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QuickTalk 15 - LETTERS

I've been working on my Q2 on and off (more off) for about 2-1/2 years. I'm now shooting for first flight by this fall.

I think Quickie Aircraft Corp. deserves some good words instead of what I usually read in the newsletter. I deal with the public in my business and have found that not complaining and raising hell all the time gets better results. I had no real long waits for shorted or backordered items. I've kept a log of calls and letters to Q.A.C. and find three weeks was the longest wait. Yes, I will run out of a few things, but if care is taken I think the Q2 could be built with what is sent. The time spent writing nasty letters and making phone calls could be spent planning work so there is not wasted material.

So - Great Job Q.A.C. and don't let the complainers get you down!

Q2 TIP - Cut the small spacers (1/4" o.d. x 3/16" i.d. 4130 tubing) using a tubing cutter and then ream with 3/16" drill bit. Holding spacer lightly with vise grips.

Dan Johnston (#2052), Cambridge, OH

(ED: NOTE: It's about time you happy guys started writing in. Thanks, Dan.)

Please include me on the mailing list of your great newsletter. I have Quickie Kit #541 and the typical horror story of defective and backordered parts and lies from QAC.

Terrence Crouch

I am planning to update my construction manual on Varieze props to suit the needs of Q2 builders. I would much appreciate it if you would publish the following:

Wanted - Revmaster-powered Q2 test bed for wooden props. Experienced, competent prop builder. Proven airplane only, Midwest location preferred. Least you can gain is a free spare prop. Larry Weishaar, 1924 North 6th Street, Springfield, Illinois 62702, (217) 544-6086.

Larry Weishaar (Q2 #2391)

Thank you for the expiration notice. My last QUICKTALK issue was Jan-Feb and wouldn't want to miss one. Have other (good) homebuilts so stopped this one at about 50% to wait for a decent engine, better rain and short field performance, though I weigh less than 140 and the structure is light too, so far.

Charles A. Roehrig (#289)

I've designed a neat glass, S-curved tail wheel strut that eliminates all lateral flexing, puts the pivoting axes vertical, allows direct rudder steering (with hidden springs in the wheel steering lines) and is much stronger than the original. We've load-tested it but my Q-200 won't be ready for flight 'till next year. Anybody interested in trying it?

By the way, I also have a completed set of G.A.W. elevators and canard cores to give away. The elevators make dandy shop shelves meanwhile.

Keep up the good work.

Dick Sprague (Q-2 2388), 6805 S.W. Gaines Avenue, Stuart, FL 33497

I enjoyed our meeting last month with the guys from QAC and wanted to reiterate my appreciation for your including the nice letter from Bruce Patten in the Jan/Feb issue of QUICKTALK. In the next issue, it might be good to mention our new "Quick-Ship" service for rush orders; the builders might like to know that this is available. To recap, any order of five items or less that can be shipped UPS will be shipped within 48 hours (or customer advised) if Quick-Ship is mentioned. I notice that Robert Herd used it recently and hope it worked as promised. Also, we will also have a toll free "800" order line available in a week or so although I do not have the number yet. Finally, as Gene and I discussed with you here, the "battle" we are doing with Alpha Plastics comes down to someone offering "similar" products at lower prices while claiming that the products are the same as ours. This is not only unethical; it is possibly dangerous to composite aircraft builders. Only aircraft grade Safety Poxy and Hexcel Bid and UNI are approved by RAF and other designers because the commercial substitutes being sold by Alpha Plastics have failed their tests. Until these other materials are approved, we strongly recommend builders use only approved materials. Quality control costs money, and this is an expense we gladly pay to ensure quality materials even if the retail price tag is slightly higher. We look forward to hearing from you soon, and I'll see you at Oshkosh this summer.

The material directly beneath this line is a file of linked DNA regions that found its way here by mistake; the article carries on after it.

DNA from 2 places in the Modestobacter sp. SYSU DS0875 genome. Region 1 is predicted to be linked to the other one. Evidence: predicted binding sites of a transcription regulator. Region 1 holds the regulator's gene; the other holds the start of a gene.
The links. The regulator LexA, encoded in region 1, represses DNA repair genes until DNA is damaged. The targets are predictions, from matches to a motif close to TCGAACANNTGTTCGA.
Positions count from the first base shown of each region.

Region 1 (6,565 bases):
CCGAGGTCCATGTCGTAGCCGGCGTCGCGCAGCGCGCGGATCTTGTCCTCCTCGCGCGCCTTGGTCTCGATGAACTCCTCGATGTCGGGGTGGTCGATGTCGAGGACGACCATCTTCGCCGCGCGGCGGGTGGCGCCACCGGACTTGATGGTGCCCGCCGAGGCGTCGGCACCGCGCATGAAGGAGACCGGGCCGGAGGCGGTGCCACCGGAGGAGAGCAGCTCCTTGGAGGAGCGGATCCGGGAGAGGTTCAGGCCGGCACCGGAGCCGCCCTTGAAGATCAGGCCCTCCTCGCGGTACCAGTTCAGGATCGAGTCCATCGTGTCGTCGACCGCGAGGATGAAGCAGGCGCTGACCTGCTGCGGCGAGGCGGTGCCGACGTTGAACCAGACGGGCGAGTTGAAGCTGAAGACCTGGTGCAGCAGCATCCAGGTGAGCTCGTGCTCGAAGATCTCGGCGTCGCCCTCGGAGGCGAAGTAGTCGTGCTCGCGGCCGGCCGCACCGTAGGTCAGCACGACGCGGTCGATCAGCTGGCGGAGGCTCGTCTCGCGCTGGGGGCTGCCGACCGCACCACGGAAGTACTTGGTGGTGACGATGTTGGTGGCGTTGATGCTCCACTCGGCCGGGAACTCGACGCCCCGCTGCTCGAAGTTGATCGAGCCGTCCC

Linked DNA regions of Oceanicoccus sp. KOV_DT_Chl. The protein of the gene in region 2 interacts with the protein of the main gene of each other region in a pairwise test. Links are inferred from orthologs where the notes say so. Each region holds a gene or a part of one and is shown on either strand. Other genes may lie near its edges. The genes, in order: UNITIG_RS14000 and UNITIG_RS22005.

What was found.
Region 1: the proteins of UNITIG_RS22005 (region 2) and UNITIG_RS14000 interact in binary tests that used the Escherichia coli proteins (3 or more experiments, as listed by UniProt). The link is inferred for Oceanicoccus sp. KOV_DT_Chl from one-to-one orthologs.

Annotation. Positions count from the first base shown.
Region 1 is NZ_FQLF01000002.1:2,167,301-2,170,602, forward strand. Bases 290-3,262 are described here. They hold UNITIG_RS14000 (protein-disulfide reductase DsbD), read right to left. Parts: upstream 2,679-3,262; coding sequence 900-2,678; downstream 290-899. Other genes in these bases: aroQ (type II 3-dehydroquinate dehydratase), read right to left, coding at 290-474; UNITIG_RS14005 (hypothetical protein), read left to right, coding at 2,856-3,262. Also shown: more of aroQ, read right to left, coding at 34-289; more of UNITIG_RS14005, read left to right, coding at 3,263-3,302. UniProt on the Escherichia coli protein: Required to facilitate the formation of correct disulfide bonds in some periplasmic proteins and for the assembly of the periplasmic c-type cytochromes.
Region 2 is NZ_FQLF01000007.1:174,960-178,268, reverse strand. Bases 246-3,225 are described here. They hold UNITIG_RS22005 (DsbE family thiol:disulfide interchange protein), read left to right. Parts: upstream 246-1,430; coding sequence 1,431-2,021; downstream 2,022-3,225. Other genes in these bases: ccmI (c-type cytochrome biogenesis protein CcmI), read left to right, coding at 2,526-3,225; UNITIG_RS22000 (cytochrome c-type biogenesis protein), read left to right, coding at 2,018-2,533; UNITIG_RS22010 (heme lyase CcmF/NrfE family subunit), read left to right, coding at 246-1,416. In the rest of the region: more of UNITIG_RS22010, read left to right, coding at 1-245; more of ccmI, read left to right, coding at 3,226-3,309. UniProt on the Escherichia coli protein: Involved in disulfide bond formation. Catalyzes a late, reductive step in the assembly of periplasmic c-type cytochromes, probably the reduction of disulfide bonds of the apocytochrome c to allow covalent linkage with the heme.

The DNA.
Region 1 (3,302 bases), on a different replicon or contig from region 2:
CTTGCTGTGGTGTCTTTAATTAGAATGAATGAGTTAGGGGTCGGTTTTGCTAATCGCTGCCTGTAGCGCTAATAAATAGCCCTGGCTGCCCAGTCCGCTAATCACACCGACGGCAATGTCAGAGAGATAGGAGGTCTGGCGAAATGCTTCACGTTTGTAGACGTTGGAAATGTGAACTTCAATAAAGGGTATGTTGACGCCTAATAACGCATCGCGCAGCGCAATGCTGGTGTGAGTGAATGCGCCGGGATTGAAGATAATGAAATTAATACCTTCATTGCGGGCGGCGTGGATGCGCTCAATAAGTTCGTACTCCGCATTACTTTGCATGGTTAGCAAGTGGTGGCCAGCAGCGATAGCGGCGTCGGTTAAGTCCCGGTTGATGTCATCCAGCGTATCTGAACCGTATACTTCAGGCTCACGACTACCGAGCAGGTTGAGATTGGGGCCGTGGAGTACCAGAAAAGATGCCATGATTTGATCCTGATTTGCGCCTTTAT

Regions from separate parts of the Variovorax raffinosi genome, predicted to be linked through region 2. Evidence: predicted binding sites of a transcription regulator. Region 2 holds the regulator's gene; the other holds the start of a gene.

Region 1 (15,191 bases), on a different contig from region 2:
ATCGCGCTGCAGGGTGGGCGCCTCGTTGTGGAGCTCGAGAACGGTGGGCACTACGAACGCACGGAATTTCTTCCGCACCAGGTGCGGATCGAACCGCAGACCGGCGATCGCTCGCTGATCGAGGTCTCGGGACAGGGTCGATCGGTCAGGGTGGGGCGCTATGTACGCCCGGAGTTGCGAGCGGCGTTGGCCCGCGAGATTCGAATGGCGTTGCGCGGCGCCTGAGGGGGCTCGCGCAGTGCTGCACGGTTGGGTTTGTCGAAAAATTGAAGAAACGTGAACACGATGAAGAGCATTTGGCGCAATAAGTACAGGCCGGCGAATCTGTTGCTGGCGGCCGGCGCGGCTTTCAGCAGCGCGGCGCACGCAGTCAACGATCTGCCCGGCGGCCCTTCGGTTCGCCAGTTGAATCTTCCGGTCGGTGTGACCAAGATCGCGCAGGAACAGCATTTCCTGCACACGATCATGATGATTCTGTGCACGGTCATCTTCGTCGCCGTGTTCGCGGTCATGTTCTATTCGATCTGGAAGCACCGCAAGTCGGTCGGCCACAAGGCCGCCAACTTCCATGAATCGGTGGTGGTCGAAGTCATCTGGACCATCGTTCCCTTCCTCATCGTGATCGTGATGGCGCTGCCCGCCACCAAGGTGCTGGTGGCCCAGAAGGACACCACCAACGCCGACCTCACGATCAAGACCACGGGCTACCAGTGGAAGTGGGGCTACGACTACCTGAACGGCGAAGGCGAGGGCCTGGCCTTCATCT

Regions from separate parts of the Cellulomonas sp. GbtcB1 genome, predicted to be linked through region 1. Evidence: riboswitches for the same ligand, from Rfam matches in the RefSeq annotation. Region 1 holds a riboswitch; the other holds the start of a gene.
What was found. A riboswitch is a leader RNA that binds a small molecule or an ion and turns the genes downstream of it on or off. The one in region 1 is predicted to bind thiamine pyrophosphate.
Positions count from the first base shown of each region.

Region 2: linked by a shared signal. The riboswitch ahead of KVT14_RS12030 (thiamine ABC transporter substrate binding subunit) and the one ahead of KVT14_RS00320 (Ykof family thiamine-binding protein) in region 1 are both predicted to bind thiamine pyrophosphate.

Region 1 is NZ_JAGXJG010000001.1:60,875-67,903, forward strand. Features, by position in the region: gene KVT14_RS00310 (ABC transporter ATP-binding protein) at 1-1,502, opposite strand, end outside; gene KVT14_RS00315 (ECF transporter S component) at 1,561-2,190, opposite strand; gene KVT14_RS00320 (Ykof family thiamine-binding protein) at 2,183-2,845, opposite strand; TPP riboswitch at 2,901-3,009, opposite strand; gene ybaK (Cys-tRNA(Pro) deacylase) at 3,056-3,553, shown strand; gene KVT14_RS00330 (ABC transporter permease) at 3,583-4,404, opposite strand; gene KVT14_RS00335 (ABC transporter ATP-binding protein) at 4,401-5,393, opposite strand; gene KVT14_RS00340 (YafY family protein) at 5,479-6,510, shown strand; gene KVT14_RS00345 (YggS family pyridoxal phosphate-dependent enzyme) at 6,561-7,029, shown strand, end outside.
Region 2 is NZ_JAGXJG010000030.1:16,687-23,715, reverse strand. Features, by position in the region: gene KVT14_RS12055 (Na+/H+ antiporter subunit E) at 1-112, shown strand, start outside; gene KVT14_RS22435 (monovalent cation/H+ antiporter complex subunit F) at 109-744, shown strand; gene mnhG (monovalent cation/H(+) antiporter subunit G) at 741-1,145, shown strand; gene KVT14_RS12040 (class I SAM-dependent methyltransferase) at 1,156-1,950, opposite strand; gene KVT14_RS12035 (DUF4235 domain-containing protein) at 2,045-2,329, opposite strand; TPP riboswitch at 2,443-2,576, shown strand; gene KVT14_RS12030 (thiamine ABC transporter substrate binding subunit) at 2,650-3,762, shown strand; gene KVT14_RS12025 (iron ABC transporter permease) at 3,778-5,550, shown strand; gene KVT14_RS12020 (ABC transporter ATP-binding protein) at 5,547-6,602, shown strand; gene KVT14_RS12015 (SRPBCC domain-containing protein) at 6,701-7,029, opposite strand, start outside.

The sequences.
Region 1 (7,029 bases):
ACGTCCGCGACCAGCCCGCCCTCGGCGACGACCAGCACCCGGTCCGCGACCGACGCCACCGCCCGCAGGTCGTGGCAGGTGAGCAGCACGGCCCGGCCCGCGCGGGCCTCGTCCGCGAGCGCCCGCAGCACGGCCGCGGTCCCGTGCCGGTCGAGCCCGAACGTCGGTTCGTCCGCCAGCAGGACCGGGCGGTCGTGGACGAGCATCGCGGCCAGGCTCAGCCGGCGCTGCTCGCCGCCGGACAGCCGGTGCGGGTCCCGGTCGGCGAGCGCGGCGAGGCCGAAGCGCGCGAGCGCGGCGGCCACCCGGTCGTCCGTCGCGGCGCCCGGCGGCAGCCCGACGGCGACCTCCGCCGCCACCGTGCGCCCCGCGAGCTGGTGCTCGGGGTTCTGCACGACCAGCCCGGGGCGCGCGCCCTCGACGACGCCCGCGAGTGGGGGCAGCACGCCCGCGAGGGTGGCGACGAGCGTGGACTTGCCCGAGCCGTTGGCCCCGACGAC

Jim Irwin, President, Aircraft Spruce & Specialty Co.

Recently I was introduced to a management tool, which is applicable to "Quickie Type" Aircraft (or any homebuilt for that matter). That tool is called C.P.M. (critical path management).

C.P.M. was developed by one of the large aircraft manufacturers to streamline production and keep track of progress.

Being a "Q2" builder, I decided it might be worthwhile to perform a C.P.M. analysis of the "Q2". The results of this work are:

1. A set of flow charts depicting all of the operations required to construct a "Q2".

2. A complete listing of those operations.

3. Estimated time to perform each operation.

Additionally, each operation of the flow charts contains a space to be colored when that operation is completed. By placing the flow charts on the wall of the shop, I can see at a glance what work remains and how much time it will take to perform that work.

Also depicted on the flow charts is where each "layup" or "cure cycle" occurs. This is helpful in planning the most efficient use of your time.

If you feel like I did (prior to performing the C.P.M. analysis) then you can appreciate having a clear picture of where you stand in construction of your project.

The "Q2 C.P.M. Analysis" is available from: Haxton Enterprises, P.O.Box 1291, Smyrna, GA 30081-1291. The price is $20 (U.S.).

Phil Haxton (S/N 2011)

Enclosed is my renewal for one year. I enjoy the honesty that QUICKTALK provides and someday I will send in my personal experience with my Quickie #461.

Harry Daymond (#461)

You can order a PDF or printed copy of QuickTalk #15 by using the Q-talk Back Issue Order Page.